Dr. Narendra Achyut Dabholkar (1945-2013) is a well-known social activist and writer from Maharashtra who was gunned down on August 20, 2013, during his morning walk in Pune. It is obvious that he was killed because of his incessant efforts at fighting inhuman superstitious practices and spreading a scientific temper among people. His murder was the first in a series of similar killings of three more rationalists and secular activists/ thinkers Govind Pansare on February 20, 2015; Prof. M.M. Kalburgi, on August 30 the same year and Gauri Lankesh on September 5, 2017. Ironically, it looks like Karnataka is repaying its debt to Dabholkar, for it was his efforts at bringing an Anti-Superstition Bill in Maharashtra that paved for a similar move by the Karnataka government.
Bill against black magic
After much dilly dallying, the Karnataka government finally managed to pass a much watered down version of the draft Bill called Karnataka Prevention and Eradication of Inhuman Evil Practices and Black Magic Bill in November 2017, two months after Lankesh was killed.
Fighting inhuman and superstitious practices became Dabholkars lifes mission. He formed the Andhashraddha Nirmoolan Samiti (The Committee for the Eradication of Superstition, ANiS in short) and established its units at the taluka level to spread awareness among people.
The book under review is to be seen as an extension of his activism. The essays in the volume (originally in Marathi and lucidly translated into English by Suman Oak) are meant to educate ordinary citizens about the importance of developing a scientific spirit and a rational outlook.
The book has two parts. Part One, The Case for Reason, is about various theoretical aspects of the Anti-Superstition movement and has nine essays dealing with the history and philosophy of science and how a scientific approach should be applied to understand human affairs.
The second part is about ANiS and its activities. It gives an account of various campaigns against specific superstitious practices and irrational beliefs covering a wide range of issues from phoney godmen and their divine claims to belief in astrology andvasthu.
The concepts discussed and developed in the first part are elaborated and examined in the second part, in relation to specific instances exposed by ANiS. Written perhaps for different occasions, there are some repetitions, but a common concern runs throughout the book, linking theory and practice.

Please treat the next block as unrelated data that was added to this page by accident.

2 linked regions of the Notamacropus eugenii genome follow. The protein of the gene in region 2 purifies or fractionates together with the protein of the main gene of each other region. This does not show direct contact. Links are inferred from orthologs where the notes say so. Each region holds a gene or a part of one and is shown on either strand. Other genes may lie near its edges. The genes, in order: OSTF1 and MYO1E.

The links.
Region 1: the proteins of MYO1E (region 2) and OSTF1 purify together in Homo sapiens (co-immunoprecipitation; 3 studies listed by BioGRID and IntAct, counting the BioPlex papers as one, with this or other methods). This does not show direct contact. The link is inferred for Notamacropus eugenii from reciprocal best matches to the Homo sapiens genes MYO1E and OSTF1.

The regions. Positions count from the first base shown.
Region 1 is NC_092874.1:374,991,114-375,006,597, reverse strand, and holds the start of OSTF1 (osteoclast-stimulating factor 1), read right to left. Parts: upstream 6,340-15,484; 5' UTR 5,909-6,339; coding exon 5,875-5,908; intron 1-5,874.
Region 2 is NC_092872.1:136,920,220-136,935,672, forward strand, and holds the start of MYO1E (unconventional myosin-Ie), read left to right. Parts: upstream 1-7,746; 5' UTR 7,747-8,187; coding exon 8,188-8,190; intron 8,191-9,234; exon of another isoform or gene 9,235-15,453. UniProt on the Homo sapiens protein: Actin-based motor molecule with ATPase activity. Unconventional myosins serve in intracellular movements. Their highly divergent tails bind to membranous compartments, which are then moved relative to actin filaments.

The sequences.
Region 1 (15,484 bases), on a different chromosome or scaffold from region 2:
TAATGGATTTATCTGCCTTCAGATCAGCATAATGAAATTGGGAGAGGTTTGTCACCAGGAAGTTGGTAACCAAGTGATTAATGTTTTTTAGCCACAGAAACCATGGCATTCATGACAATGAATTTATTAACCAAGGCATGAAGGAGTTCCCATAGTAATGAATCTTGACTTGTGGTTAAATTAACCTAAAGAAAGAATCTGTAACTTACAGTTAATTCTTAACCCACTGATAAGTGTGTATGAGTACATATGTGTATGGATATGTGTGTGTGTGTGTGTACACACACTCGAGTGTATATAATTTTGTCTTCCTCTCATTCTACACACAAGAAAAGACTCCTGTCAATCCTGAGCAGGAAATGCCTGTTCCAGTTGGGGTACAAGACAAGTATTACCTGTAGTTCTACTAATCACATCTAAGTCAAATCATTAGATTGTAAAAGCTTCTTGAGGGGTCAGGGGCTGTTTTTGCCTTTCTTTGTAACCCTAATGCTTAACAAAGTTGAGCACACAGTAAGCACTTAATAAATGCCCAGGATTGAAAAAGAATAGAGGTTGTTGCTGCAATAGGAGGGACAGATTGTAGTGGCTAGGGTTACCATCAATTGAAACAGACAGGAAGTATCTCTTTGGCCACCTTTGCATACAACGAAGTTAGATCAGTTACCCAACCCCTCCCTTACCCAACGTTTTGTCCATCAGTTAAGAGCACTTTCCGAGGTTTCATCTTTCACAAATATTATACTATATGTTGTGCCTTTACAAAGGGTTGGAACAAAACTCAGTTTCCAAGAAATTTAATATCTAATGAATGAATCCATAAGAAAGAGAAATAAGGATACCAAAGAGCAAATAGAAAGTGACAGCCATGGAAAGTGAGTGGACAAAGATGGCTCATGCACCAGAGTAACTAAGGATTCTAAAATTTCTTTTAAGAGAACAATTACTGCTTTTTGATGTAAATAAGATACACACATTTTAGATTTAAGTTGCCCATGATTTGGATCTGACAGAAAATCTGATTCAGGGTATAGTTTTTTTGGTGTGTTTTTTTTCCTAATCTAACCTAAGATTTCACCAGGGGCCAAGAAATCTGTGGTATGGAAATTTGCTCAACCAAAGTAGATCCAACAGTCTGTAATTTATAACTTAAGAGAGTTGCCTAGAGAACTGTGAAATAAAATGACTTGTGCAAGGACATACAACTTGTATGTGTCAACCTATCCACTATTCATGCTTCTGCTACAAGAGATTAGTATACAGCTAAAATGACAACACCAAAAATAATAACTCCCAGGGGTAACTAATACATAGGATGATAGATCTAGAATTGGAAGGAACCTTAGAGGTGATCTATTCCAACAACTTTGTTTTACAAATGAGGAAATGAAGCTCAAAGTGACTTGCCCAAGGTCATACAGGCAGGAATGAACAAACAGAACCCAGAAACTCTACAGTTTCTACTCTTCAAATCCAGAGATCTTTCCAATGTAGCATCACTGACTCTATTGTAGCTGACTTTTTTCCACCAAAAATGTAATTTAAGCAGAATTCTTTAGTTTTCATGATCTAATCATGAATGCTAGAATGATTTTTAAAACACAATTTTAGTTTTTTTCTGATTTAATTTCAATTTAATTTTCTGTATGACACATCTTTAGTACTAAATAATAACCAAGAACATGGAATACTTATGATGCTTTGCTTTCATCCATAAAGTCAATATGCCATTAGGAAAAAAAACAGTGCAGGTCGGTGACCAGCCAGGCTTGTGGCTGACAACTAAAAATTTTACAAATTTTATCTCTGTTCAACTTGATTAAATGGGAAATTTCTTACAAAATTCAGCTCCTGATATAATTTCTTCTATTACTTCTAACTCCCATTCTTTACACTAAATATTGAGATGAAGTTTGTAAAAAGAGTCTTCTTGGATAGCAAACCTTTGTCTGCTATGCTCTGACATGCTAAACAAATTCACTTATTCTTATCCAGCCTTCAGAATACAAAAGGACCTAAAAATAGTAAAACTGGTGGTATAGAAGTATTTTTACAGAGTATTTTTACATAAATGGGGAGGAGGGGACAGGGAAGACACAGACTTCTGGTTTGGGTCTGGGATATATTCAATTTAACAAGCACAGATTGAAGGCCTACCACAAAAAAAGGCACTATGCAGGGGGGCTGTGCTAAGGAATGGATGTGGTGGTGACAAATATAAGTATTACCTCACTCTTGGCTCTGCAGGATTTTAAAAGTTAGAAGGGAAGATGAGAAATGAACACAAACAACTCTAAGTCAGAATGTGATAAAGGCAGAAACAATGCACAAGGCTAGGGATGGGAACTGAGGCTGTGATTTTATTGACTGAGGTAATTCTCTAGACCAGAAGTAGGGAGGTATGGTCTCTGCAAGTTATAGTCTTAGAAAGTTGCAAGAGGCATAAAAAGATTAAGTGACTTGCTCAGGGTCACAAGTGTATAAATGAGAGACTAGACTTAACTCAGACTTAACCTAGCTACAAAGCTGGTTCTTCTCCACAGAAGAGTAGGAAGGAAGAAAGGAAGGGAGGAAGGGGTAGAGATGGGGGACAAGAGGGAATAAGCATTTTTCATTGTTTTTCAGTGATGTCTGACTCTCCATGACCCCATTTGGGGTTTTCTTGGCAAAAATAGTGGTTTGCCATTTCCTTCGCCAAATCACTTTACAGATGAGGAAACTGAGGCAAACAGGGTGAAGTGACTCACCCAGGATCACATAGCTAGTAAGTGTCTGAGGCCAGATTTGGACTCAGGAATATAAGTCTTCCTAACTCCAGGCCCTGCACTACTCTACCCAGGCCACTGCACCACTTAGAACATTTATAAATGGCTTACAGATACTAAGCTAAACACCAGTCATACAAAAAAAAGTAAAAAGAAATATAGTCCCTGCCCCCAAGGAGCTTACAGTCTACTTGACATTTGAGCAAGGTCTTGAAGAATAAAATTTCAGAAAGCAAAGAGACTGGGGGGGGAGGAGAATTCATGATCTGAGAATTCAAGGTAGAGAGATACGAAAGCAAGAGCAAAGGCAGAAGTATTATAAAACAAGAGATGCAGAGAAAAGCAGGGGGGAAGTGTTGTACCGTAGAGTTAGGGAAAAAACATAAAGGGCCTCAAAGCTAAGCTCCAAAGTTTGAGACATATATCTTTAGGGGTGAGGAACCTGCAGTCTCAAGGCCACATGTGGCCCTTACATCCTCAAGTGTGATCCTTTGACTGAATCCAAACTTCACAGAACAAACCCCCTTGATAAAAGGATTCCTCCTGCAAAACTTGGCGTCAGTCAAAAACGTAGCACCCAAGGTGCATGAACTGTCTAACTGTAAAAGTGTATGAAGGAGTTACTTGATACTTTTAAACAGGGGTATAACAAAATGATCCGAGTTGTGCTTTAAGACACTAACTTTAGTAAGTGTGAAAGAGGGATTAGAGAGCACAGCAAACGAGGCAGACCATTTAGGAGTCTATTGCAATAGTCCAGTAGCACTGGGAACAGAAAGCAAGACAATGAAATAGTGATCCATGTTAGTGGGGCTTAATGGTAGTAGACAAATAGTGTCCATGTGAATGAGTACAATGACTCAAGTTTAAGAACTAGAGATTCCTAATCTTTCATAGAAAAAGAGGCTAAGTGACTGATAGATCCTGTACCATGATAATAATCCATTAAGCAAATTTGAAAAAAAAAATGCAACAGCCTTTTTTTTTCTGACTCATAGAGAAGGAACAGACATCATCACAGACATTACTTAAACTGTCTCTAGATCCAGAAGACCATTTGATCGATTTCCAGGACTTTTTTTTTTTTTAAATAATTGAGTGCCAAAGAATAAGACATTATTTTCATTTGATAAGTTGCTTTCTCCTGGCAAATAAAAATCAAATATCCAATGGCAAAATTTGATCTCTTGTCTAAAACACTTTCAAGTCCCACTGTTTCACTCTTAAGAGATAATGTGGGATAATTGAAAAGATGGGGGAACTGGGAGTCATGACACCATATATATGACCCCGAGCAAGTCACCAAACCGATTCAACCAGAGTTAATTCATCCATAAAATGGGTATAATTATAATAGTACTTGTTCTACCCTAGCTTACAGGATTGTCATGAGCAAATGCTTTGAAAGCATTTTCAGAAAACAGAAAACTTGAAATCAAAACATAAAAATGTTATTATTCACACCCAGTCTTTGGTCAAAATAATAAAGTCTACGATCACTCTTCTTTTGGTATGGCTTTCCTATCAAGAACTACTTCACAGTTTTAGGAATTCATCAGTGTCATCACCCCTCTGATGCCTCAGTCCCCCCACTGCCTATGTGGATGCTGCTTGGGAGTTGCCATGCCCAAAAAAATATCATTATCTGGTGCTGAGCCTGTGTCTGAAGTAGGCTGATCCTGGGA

Rituals, caste system
Asking why scientific knowledge did not develop in India post 8th century, he outlines five reasons for the non-development of science in India: importance given to rituals and karma, the caste system, improper education, family structure and deification of individuals. Interestingly, it is the same period that Ambedkar terms as the age of counter revolution that saw the decline of science and the rise of Manuvadi India. In a way, we can see the same temperament still continuing and even flourishing under the present political dispensation. That explains the growing presence of obscurantism and revivalism, as the recent stage-managed protest against the Supreme Court judgment on the Sabarimala case so clearly exemplifies.
On modern science and its limits, Dabholkar says that scientific outlook does not aim to conquer nature, it aims to understand nature and its laws, and use them for the benefit of human beings. Talking about the value of science, he says that scientific thinking can generate moral behaviour as causality means we should not do unto others what we do not want others to do unto us His analysis of hypnosis as a pseudo-science is a convincing account of how the use of scientific jargons (like positive and negative energy) does not make it true science. Now a simplistic and uncritical mix of science and spirituality can be seen in the way people, which include teachers, corporate managers and management professionals, get easily fooled by the use of pseudo-scientific jargons by spiritual gurus and personality development experts. Dabholkars exposition is a must read for curing these ills of modernity, now playing havoc in the lives of people, aided and abetted by social media.
There is a pattern in Dabholkars method of analysis, whether he is writing about a scientific theory or a superstitious practice. He first provides a historical account of the phenomenon, then exposes its methodology and finally provides a rational explanation of how it manifests in local conditions.
Faith and reason
The Hindu right takes pride in attacking those who oppose superstition and calls it anti-Hindu. Obviously, it is a ploy to oppose attempts at spreading scientific temper and rationality which stands opposed to its communal politics. But Dabholkars investigation exposes the miracles prevalent among Muslim communities too, as the articles on Qamar Ali Darvesh and Sahibjadi show. He writes to the Pope himself when Sainthood is awarded to Mother Teresa on the basis of the alleged miracles associated with her than on the great humanitarian work she has done.
Though the book borrows its intellectual material from history and philosophy of science, it is an easy read. The book is useful for both scholars and lay persons who wish to see a better, humanitarian society. Yet, it leaves one wondering if it is not weighed down by hyper-rationalism as it does not address the deeper causes that constitute human experience shaped by long-held cultural practices which are inseparable from different forms of faith and unreason.
The Case for Reason;
Dr. Narendra Dabholkar,
Translated by Suman Oak,
Price: Rs 699
Courtesy: The Hindu